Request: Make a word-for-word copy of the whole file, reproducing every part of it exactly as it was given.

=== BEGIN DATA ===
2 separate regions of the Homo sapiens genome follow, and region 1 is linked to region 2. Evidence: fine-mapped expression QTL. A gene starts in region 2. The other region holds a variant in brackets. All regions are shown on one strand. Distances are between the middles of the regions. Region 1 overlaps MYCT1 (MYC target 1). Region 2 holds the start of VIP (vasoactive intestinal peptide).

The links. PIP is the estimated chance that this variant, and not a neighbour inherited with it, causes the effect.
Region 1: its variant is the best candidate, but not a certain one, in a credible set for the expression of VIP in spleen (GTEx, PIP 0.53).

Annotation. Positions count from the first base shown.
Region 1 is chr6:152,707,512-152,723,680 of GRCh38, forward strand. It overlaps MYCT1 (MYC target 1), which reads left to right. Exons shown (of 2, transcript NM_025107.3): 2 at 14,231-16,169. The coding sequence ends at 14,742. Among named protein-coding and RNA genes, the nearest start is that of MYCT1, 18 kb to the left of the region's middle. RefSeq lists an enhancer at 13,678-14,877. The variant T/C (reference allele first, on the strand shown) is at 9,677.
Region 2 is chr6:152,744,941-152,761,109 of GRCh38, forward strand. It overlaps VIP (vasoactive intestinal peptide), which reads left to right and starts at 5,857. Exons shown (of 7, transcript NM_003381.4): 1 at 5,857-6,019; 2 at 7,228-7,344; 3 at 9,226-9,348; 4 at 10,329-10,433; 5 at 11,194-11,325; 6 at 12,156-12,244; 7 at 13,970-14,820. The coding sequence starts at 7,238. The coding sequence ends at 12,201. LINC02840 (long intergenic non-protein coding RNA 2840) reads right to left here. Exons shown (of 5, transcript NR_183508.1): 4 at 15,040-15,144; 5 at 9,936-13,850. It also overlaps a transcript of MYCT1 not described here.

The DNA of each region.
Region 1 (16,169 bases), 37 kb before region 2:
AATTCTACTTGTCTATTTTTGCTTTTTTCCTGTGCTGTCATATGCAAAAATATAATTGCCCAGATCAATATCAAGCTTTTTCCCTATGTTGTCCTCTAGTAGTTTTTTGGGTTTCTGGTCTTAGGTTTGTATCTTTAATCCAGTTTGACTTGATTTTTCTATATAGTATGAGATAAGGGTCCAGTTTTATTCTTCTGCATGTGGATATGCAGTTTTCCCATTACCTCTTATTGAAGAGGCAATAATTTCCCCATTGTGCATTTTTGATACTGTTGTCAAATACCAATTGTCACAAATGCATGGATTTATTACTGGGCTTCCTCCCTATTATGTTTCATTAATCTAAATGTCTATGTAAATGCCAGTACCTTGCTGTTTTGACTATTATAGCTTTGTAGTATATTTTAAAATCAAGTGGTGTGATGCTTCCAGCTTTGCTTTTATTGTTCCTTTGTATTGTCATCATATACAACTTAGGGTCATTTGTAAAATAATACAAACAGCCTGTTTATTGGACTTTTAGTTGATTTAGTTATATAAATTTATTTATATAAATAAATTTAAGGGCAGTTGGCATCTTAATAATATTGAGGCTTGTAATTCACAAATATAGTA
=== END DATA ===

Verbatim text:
2 separate regions of the Homo sapiens genome follow, and region 1 is linked to region 2. Evidence: fine-mapped expression QTL. A gene starts in region 2. The other region holds a variant in brackets. All regions are shown on one strand. Distances are between the middles of the regions. Region 1 overlaps MYCT1 (MYC target 1). Region 2 holds the start of VIP (vasoactive intestinal peptide).

The links. PIP is the estimated chance that this variant, and not a neighbour inherited with it, causes the effect.
Region 1: its variant is the best candidate, but not a certain one, in a credible set for the expression of VIP in spleen (GTEx, PIP 0.53).

Annotation. Positions count from the first base shown.
Region 1 is chr6:152,707,512-152,723,680 of GRCh38, forward strand. It overlaps MYCT1 (MYC target 1), which reads left to right. Exons shown (of 2, transcript NM_025107.3): 2 at 14,231-16,169. The coding sequence ends at 14,742. Among named protein-coding and RNA genes, the nearest start is that of MYCT1, 18 kb to the left of the region's middle. RefSeq lists an enhancer at 13,678-14,877. The variant T/C (reference allele first, on the strand shown) is at 9,677.
Region 2 is chr6:152,744,941-152,761,109 of GRCh38, forward strand. It overlaps VIP (vasoactive intestinal peptide), which reads left to right and starts at 5,857. Exons shown (of 7, transcript NM_003381.4): 1 at 5,857-6,019; 2 at 7,228-7,344; 3 at 9,226-9,348; 4 at 10,329-10,433; 5 at 11,194-11,325; 6 at 12,156-12,244; 7 at 13,970-14,820. The coding sequence starts at 7,238. The coding sequence ends at 12,201. LINC02840 (long intergenic non-protein coding RNA 2840) reads right to left here. Exons shown (of 5, transcript NR_183508.1): 4 at 15,040-15,144; 5 at 9,936-13,850. It also overlaps a transcript of MYCT1 not described here.

The DNA of each region.
Region 1 (16,169 bases), 37 kb before region 2:
AATTCTACTTGTCTATTTTTGCTTTTTTCCTGTGCTGTCATATGCAAAAATATAATTGCCCAGATCAATATCAAGCTTTTTCCCTATGTTGTCCTCTAGTAGTTTTTTGGGTTTCTGGTCTTAGGTTTGTATCTTTAATCCAGTTTGACTTGATTTTTCTATATAGTATGAGATAAGGGTCCAGTTTTATTCTTCTGCATGTGGATATGCAGTTTTCCCATTACCTCTTATTGAAGAGGCAATAATTTCCCCATTGTGCATTTTTGATACTGTTGTCAAATACCAATTGTCACAAATGCATGGATTTATTACTGGGCTTCCTCCCTATTATGTTTCATTAATCTAAATGTCTATGTAAATGCCAGTACCTTGCTGTTTTGACTATTATAGCTTTGTAGTATATTTTAAAATCAAGTGGTGTGATGCTTCCAGCTTTGCTTTTATTGTTCCTTTGTATTGTCATCATATACAACTTAGGGTCATTTGTAAAATAATACAAACAGCCTGTTTATTGGACTTTTAGTTGATTTAGTTATATAAATTTATTTATATAAATAAATTTAAGGGCAGTTGGCATCTTAATAATATTGAGGCTTGTAATTCACAAATATAGTA